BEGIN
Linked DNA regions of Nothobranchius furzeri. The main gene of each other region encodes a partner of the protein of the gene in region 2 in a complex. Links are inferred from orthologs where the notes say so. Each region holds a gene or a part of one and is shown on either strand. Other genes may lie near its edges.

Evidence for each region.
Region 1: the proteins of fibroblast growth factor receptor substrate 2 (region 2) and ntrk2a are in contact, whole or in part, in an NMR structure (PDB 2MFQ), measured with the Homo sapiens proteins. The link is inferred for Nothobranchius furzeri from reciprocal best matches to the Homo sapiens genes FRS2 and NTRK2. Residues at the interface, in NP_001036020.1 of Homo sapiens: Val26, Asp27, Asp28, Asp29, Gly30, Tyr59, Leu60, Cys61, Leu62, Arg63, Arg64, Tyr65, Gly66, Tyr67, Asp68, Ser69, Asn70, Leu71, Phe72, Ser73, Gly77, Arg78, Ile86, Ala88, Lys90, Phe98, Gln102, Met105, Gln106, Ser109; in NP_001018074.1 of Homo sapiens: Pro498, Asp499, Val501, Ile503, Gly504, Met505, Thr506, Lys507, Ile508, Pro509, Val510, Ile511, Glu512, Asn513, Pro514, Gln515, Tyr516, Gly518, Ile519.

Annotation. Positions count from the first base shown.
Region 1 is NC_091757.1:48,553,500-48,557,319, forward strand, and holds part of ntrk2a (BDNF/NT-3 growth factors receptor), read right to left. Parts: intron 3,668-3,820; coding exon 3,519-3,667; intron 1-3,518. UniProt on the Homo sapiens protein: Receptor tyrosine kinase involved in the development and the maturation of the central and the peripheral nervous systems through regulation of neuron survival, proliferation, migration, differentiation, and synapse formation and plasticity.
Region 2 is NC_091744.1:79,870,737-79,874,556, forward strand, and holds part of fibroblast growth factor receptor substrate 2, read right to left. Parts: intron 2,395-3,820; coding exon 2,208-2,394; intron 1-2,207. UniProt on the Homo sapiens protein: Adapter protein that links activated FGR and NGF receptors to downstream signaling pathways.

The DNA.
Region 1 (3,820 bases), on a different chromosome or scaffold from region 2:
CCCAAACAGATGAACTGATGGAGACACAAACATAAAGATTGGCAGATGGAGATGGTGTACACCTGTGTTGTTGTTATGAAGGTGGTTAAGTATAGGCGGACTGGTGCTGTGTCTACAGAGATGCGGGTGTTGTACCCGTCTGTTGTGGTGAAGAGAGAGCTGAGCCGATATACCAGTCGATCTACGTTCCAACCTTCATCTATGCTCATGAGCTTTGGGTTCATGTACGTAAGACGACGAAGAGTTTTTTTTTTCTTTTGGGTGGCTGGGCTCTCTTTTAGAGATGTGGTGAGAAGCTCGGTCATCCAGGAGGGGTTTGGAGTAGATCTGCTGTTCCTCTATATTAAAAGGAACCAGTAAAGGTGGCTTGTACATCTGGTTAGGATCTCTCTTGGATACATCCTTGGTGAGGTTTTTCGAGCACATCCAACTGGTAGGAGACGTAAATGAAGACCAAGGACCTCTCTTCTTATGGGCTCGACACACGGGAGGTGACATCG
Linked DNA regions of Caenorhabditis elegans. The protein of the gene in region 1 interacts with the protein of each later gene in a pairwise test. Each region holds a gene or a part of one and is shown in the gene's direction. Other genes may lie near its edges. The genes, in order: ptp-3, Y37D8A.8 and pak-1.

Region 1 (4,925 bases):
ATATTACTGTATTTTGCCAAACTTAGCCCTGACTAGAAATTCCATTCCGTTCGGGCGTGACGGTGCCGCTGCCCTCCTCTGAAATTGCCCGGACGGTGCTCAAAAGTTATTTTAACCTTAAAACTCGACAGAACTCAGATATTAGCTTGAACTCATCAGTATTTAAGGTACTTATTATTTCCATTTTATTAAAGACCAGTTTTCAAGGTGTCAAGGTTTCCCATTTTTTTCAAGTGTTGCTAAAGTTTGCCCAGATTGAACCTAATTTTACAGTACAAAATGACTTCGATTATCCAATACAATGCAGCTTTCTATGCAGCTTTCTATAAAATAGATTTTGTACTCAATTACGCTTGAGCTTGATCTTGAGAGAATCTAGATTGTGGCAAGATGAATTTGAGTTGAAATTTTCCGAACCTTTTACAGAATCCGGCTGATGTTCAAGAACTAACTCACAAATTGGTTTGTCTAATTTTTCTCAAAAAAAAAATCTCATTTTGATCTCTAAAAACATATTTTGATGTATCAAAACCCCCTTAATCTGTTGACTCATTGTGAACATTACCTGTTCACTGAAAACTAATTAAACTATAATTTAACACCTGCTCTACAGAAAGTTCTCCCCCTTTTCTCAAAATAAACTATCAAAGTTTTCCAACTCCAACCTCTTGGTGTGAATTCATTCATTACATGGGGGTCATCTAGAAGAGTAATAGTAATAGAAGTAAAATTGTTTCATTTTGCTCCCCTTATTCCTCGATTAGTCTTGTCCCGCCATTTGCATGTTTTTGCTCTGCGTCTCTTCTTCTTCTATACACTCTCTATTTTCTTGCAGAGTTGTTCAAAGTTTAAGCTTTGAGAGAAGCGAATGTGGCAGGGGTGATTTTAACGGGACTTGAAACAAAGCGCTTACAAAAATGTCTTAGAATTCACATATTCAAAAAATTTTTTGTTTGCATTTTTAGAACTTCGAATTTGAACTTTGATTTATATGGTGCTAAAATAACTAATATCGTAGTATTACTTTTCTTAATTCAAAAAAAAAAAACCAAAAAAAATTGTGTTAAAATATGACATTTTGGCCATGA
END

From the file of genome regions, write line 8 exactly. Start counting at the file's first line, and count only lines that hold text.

Region 1 (3,820 bases), on a different chromosome or scaffold from region 2: